Chapter 13 Entitled Adjustment of Debts of an Individual with Regular Income is designed for an individual debtor who has a regular source of income. Chapter 13 enables the debtor to keep a valuable asset, such as a house, and because it allows the debtor to propose a “plan” to repay creditors over time – usually three to five years. Chapter 13 is also used by consumer debtors who do not qualify for chapter 7 relief under the means test. At a confirmation hearing, the court either approves or disapproves the debtor’s repayment plan, depending on whether it meets the Bankruptcy Code’s requirements for confirmation.
What are my responsibilities as a Chapter 13 Debtor?
Be honest with the attorney and his staff about all debts, assets, transfers and other information before filing and during the process.
Provide all documents in a timely fashion when requested by the attorney or his staff.
Attend the 341 Meeting of Creditors on time.
Attend any hearing where your attendance is required
What happens at the 341 Meeting of Creditor?
The trustee or representative from the trustee’s office will ask you a series of questions regarding your assets, debts and intention with your case. BE HONEST.
What does the Mortgage Mediation Modification (MMM) program refer to?
It is a Court mandated program that gives debtors who qualify a streamlined and successful mediation process which could result in a mortgage modification.
How do you calculate the MMM payment to the bank?
You take your full gross monthly household income and multiply it by .31 to obtain your 31% income payment. Math is math and this number cannot be manipulated. it is based on your provable income.
Chapter 7 vs Chapter 13
- The main distinction is that under Chapter 13, the debtor enters into a three or five-year repayment plan in which he or she must pay a certain amount of money to creditors, based on a strict expenses-to-income formula. A chapter 13 bankruptcy allows one to make up the overdue payments over time and to reinstate the original agreement. Where a debtor has valuable nonexempt property and wants to keep it, a chapter 13 may be a better option.
- Chapter 13 bankruptcy is a re-organization whereas Chapter 7 bankruptcy is a liquidation.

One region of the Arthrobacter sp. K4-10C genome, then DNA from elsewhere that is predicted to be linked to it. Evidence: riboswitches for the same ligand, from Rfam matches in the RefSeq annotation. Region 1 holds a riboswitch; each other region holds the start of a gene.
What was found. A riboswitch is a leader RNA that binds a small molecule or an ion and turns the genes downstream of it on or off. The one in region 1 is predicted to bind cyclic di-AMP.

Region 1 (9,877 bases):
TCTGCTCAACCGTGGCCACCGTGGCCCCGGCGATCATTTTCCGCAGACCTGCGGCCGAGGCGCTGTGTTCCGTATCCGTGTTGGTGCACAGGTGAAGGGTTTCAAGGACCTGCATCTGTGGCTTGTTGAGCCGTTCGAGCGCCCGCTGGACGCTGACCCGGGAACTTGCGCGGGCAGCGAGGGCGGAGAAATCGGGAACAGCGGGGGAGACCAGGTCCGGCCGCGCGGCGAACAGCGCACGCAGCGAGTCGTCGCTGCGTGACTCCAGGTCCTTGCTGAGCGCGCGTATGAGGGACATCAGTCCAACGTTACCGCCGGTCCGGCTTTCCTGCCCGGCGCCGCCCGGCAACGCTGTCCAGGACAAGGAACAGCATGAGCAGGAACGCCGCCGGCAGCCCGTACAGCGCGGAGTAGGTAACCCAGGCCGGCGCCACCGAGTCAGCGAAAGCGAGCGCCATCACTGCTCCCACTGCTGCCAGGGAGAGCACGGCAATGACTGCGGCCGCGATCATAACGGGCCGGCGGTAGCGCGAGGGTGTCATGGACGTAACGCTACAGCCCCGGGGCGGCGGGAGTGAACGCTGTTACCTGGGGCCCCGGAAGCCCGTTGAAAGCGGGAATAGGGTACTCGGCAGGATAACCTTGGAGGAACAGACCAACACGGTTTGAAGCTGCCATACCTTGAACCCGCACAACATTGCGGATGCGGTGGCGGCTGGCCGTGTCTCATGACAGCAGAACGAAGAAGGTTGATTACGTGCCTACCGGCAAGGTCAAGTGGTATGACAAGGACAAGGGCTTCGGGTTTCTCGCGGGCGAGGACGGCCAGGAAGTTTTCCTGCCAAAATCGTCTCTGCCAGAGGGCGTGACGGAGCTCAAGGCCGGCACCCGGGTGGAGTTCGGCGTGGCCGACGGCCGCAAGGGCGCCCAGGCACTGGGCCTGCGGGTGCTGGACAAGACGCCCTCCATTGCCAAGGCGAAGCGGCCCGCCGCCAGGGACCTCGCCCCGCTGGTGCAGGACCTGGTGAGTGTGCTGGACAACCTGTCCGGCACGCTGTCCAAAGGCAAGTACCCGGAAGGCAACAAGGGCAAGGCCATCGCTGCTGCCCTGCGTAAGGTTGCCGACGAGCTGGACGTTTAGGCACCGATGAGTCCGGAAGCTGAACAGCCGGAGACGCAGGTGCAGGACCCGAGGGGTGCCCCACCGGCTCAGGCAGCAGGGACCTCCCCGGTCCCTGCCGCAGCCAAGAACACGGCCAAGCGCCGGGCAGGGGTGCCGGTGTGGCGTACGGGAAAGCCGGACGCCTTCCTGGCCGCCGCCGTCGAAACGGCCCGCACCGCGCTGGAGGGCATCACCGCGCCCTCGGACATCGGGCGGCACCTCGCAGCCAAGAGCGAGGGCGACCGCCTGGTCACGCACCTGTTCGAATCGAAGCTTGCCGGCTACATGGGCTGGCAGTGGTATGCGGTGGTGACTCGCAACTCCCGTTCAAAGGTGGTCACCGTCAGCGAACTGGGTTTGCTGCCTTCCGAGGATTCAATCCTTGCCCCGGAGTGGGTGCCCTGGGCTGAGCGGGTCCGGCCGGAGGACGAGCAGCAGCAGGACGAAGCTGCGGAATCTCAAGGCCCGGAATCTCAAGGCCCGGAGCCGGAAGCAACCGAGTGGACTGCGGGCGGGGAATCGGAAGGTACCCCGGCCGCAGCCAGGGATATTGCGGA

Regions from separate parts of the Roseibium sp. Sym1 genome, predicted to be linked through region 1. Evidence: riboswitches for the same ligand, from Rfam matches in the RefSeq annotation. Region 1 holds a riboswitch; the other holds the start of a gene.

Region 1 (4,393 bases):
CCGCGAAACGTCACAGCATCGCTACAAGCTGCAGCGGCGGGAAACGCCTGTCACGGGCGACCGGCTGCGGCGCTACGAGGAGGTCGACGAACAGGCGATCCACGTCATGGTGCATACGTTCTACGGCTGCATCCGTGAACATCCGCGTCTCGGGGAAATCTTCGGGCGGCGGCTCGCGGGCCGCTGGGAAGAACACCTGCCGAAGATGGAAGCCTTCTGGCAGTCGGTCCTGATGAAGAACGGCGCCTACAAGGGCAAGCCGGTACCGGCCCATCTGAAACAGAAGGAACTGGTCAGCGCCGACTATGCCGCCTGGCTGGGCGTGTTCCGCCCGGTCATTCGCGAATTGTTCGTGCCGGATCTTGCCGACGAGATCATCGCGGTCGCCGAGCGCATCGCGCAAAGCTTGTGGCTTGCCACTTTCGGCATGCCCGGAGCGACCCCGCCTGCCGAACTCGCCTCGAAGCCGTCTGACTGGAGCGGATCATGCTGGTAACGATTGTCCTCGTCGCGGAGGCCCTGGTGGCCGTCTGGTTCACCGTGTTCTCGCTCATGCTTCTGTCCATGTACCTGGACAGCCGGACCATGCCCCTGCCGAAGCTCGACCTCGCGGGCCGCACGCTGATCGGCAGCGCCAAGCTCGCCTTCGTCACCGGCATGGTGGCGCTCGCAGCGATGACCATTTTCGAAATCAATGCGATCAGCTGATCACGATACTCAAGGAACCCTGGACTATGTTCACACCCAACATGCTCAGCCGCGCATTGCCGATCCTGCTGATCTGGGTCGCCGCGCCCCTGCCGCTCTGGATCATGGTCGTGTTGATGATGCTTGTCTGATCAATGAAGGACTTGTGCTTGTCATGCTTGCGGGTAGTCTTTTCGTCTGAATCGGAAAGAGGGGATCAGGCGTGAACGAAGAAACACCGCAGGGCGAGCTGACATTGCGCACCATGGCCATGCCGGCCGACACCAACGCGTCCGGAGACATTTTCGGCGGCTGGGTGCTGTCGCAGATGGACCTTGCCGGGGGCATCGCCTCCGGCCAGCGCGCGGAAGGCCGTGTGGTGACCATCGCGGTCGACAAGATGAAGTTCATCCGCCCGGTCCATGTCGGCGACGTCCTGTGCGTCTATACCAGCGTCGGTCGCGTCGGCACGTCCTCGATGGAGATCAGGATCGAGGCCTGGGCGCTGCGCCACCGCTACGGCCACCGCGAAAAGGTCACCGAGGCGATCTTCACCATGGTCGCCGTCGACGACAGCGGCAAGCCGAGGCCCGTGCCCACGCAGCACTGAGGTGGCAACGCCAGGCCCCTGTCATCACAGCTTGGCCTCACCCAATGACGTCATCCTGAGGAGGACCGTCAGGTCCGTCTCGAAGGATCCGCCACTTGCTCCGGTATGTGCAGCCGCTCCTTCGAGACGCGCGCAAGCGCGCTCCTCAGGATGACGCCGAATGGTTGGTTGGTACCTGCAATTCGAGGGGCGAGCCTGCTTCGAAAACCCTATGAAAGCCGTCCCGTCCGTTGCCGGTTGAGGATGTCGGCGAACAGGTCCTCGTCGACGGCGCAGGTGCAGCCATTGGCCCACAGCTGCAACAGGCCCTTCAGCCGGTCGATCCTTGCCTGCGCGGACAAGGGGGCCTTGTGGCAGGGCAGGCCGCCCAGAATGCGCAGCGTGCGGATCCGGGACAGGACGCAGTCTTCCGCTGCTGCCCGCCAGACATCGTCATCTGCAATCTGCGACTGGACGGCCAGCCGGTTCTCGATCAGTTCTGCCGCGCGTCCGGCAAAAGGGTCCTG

- Chapter 13 is very different from chapter 7 since the chapter 13 debtor usually remains in possession of the property of the estate and makes payments to creditors, through the trustee, based on the debtor’s anticipated income over the life of the plan. Unlike chapter 7, the debtor does not receive an immediate discharge of debts. The debtor must complete the payments required under the plan before the discharge is received. The debtor is protected from lawsuits, garnishments, and other creditor actions while the plan is in effect. The discharge is also somewhat broader (i.e., more debts are eliminated) under chapter 13 than the discharge under chapter 7.
Bankruptcy Discharge Questions
A bankruptcy discharge releases the debtor from personal liability for certain specified types of debts. In other words, the debtor is no longer legally required to pay any debts that are discharged. The discharge is a permanent order prohibiting the creditors of the debtor from taking any form of collection action on discharged debts, including legal action and communications with the debtor, such as telephone calls, letters, and personal contacts.
When does the discharge occur?
The timing of the discharge varies, depending on the chapter under which the case is filed.
In a chapter 7 or liquidation for example, the court usually grants the discharge promptly on expiration of the time fixed for filing a complaint objecting to discharge and the time fixed for filing a motion to dismiss the case for substantial abuse, 60 days following the first date set for the 341 meeting. Typically, this occurs about four months after the date the debtor files the petition with the clerk of the bankruptcy court.
In an individual chapter 13 or adjustment of debts of an individual with regular income, the court generally grants the discharge as soon as practicable after the debtor completes all payments under the plan. Since the chapter 13 plan may provide for payments to be made over three to five years, the discharge typically occurs about four years after the date of filing.
The court may deny an individual debtor’s discharge in a chapter 7 or 13 case if the debtor fails to complete “an instructional course concerning financial management.” The Bankruptcy Code provides limited exceptions to the “financial management” requirement if the U.S. trustee or bankruptcy administrator determines there are inadequate educational programs available, or if the debtor is disabled or incapacitated or on active military duty in a combat zone.
How does the debtor get a discharge?
Unless there is litigation involving objections to the discharge, the debtor will usually automatically receive a discharge. The Federal Rules of Bankruptcy Procedure provide for the clerk of the bankruptcy court to mail a copy of the order of discharge to all creditors, the U.S. trustee, the trustee in the case, and the trustee’s attorney, if any. The debtor and the debtor’s attorney also receive copies of the discharge order.
Are all of the debtor’s debts discharged or only some?
Not all debts are discharged. The debts discharged vary under each chapter of the Bankruptcy Code. Section 523(a) of the Code specifically excepts various categories of debts from the discharge granted to individual debtors. Therefore, the debtor must still repay those debts after bankruptcy. Congress has determined that these types of debts are not dischargeable for public policy reasons, based either on the nature of the debt or the fact that the debts were incurred due to improper behavior of the debtor, such as the debtor’s drunken driving.
There are 19 categories of debt excepted from discharge under chapters 7. A more limited list of exceptions applies to cases under chapter 13. Generally speaking, the exceptions to discharge apply automatically if the language prescribed by section 523(a) applies.